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In another milestone move aimed at expanding economic ties with fast-growing East Asian nations, Japan and the Philippines agreed this week to sign a free-trade agreement (FTA). Increased trade and investment in this region is especially welcome at a time when multilateral trade talks under the auspices of the World Trade Organization (WTO) are making little headway.

Japan concluded its first FTA, with Singapore, in 2002. Besides the Philippines, Japan is seeking to sign a similar pact with three other nations at an early date: Thailand, Malaysia and South Korea. Progress in these talks will give momentum to Tokyo’s fledgling FTA strategy.

The latest accord, reached at a meeting between Prime Minister Junichiro Koizumi and President Gloria Macapagal Arroyo in Vientiane, Laos, has two main objectives: One is to remove or reduce barriers to trade and investment between the two nations; the other is to open the Japanese labor market to selected Philippine workers.

In the area of trade, the main sticking point has been imports of agricultural and fishery products to Japan. Rice — the most sensitive product for Japan — has been excluded from the negotiations. However, compromise has been reached on other products such as sugar and tuna. How to treat farm and marine products is also a difficult question in FTA talks with the other three nations.

As for labor-market liberalization, Philippine nurses and lawyers will be allowed to work in Japan provided that they pass the Japanese government’s qualifying examinations. Successful applicants will be issued special visas, which may be renewed every three years.

The number of workers to be accepted — a key point of negotiation — has yet to be determined. What is clear is that Japan is beginning to adopt an “open-door” labor policy for skilled workers from East Asian nations. The accord with the Philippines marks the first step in this direction.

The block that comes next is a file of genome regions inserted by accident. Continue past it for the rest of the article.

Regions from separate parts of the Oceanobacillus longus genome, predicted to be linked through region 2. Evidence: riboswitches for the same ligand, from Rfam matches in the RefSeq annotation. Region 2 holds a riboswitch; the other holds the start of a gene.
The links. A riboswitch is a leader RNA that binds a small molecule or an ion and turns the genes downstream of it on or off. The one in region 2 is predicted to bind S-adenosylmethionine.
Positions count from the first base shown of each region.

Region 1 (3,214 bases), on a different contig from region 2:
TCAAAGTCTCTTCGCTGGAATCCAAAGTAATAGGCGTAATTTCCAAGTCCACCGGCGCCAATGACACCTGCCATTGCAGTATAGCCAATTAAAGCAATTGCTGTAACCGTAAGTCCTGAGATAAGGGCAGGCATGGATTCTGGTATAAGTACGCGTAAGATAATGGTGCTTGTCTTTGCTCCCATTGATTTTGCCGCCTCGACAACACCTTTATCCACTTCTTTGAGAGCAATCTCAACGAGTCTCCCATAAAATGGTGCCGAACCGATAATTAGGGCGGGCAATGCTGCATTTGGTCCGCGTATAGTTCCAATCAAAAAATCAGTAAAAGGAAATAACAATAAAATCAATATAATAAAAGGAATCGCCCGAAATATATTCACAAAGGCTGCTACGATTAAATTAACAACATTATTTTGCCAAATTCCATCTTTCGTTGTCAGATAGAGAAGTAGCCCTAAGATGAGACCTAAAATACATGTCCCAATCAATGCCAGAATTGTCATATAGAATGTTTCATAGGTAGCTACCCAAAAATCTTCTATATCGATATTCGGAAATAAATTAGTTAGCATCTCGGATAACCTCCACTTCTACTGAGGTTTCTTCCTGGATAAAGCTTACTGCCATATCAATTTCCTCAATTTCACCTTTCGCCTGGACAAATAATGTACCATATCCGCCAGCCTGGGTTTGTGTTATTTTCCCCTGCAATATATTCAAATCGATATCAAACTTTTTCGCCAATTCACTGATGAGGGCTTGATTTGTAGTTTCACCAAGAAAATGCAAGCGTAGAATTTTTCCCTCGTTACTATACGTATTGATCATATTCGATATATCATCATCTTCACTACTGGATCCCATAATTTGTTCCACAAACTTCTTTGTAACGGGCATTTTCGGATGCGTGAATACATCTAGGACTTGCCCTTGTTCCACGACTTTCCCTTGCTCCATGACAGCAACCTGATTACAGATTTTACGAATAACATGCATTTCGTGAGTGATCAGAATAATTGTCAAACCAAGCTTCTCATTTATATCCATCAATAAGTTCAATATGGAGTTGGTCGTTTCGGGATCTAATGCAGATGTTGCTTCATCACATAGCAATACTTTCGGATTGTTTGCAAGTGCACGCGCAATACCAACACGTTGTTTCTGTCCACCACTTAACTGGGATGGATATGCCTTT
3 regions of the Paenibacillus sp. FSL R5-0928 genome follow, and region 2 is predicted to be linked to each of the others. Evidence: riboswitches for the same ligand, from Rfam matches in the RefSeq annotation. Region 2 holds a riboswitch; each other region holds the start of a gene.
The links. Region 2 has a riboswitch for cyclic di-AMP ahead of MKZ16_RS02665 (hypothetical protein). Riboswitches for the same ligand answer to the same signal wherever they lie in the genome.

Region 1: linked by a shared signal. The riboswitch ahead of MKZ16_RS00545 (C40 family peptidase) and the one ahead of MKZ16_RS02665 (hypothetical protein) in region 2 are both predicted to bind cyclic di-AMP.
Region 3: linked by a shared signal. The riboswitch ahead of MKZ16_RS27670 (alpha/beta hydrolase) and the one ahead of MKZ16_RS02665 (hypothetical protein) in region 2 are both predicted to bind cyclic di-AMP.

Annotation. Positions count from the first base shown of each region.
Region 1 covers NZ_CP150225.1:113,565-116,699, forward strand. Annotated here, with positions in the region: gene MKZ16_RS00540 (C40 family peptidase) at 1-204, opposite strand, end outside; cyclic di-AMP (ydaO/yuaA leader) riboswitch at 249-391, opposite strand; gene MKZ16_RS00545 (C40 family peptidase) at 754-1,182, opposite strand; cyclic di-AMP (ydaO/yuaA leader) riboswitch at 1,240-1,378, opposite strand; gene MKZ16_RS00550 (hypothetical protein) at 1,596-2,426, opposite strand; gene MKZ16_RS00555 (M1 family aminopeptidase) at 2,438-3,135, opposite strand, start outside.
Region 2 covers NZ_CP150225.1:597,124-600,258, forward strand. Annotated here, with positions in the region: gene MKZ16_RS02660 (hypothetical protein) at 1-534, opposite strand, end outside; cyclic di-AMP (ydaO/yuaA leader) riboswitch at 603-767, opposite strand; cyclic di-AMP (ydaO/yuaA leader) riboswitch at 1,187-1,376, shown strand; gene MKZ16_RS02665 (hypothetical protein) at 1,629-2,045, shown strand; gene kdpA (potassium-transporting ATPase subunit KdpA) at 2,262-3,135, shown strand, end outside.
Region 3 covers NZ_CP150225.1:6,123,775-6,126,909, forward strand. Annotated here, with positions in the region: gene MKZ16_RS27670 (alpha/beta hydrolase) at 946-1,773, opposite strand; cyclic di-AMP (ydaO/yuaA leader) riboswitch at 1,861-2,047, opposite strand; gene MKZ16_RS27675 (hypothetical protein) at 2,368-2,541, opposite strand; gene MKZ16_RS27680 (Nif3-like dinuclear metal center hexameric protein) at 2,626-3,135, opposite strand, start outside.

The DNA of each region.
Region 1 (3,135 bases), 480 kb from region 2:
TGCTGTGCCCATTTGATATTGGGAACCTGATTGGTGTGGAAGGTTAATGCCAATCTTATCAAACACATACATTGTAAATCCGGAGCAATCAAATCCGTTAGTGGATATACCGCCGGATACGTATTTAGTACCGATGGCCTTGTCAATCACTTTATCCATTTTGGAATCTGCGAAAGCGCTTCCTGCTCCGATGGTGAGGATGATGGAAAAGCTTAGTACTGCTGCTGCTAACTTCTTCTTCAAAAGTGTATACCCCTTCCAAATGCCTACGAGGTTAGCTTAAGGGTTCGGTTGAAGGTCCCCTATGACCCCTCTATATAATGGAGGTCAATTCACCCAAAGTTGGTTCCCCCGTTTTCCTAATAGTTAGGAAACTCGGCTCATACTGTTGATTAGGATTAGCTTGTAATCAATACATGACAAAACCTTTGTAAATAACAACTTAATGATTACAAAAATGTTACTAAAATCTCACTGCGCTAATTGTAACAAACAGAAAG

However, strings are attached to employment. This is true particularly of nurses, whose entry has been opposed by Japanese nursing groups and other related domestic interests. To work in Japan, Philippine nurses will have to get the Japanese license, meaning that the license they obtained back home will not be recognized here.

Passing the qualifying test won’t be easy because it will be given in Japanese. This makes it imperative that applicants, not just nurses, acquire a minimum level of proficiency in the Japanese language. Nurses will be required to study the language for six months after their entry. They will also have to undergo on-the-job training to qualify for the license. Official development assistance funds are likely to be used for the language program.

In August 1999, the government made it clear in a basic employment plan that Japan would promote foreign employment in “specialized and technical areas.” In the case of manual workers, though, the plan called for a “careful approach based on national consensus,” since their employment would have “profound effects” on Japan’s economy and society.

Thailand is requesting that its massagers be allowed to work in Japan, but the government regards them as manual workers. It is likely, though, that Japan will have to face up to the issue of employing foreign manual workers and others in its FTA talks with the Association of Southeast Asian Nations (ASEAN), which are expected to begin next April.

According to the Health, Labor and Welfare Ministry, there were 790,000 foreign workers in Japan at the end of March 2003. The survey indicates that the number of unskilled foreign workers had increased over several years and that many of them had taken up permanent residence here. In light of these realities, as well as requests for labor-market liberalization from Asian countries, it is about time to review the 1999 guidepost that divides foreign workers into specialists and laborers.

Japan has reason to speed up its FTA talks with the Philippines and other nations. China, which is projecting its influence in Southeast Asia, is moving toward signing an FTA with ASEAN before Japan. If Japan falls behind China in this race, the argument goes, it could face considerable difficulties in expanding trade and investment in East Asia.

FTAs, however, should complement, not counteract, the WTO round, as the recent Asia-Pacific Economic Cooperation summit in Santiago, Chile, said in a ministerial statement. The challenge for Japan is to promote multilateral liberalization while strengthening bilateral partnership.

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